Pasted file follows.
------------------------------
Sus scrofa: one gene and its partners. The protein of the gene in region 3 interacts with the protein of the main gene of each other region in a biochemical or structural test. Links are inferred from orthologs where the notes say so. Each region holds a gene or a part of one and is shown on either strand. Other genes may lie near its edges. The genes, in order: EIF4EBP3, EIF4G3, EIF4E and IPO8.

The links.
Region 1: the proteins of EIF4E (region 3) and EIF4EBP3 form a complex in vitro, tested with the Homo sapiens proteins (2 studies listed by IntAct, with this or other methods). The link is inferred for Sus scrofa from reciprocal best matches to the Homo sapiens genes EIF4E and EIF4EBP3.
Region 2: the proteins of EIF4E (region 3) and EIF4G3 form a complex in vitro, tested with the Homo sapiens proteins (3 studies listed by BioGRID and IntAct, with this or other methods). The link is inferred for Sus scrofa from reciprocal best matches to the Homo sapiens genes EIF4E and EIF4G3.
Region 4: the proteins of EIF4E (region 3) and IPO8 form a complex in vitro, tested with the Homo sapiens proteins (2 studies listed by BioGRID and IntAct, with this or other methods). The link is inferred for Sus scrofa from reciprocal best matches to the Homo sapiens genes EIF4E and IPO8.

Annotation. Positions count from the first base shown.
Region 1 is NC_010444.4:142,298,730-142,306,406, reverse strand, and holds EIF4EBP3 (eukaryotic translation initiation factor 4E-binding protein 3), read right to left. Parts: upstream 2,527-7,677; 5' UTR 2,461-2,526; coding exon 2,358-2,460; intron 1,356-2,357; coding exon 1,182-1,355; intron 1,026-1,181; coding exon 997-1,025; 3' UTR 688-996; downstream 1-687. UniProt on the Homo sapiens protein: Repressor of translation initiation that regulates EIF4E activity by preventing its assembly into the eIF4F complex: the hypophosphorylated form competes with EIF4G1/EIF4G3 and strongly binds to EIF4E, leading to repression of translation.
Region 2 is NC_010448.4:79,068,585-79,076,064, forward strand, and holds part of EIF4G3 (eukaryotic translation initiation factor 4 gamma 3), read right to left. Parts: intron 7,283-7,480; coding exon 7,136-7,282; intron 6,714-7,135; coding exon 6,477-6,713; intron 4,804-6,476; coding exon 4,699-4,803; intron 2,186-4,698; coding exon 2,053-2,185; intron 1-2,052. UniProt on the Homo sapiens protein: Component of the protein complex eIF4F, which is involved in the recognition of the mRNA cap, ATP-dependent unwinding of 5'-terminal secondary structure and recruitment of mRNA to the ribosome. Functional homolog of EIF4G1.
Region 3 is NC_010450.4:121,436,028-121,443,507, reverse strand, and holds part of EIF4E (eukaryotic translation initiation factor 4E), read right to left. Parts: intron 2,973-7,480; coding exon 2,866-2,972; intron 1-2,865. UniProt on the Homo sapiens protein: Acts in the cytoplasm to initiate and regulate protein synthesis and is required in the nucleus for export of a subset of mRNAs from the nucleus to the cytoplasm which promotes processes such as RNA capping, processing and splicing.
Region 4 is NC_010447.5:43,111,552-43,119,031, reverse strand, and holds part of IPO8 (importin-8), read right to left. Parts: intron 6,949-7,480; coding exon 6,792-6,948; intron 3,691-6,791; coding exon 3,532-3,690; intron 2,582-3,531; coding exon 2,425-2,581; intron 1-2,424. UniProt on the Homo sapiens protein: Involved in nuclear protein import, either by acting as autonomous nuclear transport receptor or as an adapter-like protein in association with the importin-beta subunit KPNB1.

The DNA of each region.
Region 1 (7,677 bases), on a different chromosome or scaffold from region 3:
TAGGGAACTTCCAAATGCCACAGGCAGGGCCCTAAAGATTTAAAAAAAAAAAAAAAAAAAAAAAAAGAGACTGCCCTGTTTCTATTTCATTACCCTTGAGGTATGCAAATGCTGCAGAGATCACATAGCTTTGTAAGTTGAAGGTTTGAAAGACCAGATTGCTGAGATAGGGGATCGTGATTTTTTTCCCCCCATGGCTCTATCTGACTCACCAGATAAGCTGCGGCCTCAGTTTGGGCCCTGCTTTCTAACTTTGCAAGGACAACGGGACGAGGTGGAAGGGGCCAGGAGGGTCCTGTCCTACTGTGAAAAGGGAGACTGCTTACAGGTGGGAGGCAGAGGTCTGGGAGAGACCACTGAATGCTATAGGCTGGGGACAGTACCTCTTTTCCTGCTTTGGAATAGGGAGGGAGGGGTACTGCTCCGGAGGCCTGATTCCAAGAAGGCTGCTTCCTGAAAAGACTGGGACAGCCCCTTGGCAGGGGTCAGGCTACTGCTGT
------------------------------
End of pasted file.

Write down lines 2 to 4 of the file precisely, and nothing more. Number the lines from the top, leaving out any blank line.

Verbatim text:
The links.
Region 1: the proteins of EIF4E (region 3) and EIF4EBP3 form a complex in vitro, tested with the Homo sapiens proteins (2 studies listed by IntAct, with this or other methods). The link is inferred for Sus scrofa from reciprocal best matches to the Homo sapiens genes EIF4E and EIF4EBP3.
Region 2: the proteins of EIF4E (region 3) and EIF4G3 form a complex in vitro, tested with the Homo sapiens proteins (3 studies listed by BioGRID and IntAct, with this or other methods). The link is inferred for Sus scrofa from reciprocal best matches to the Homo sapiens genes EIF4E and EIF4G3.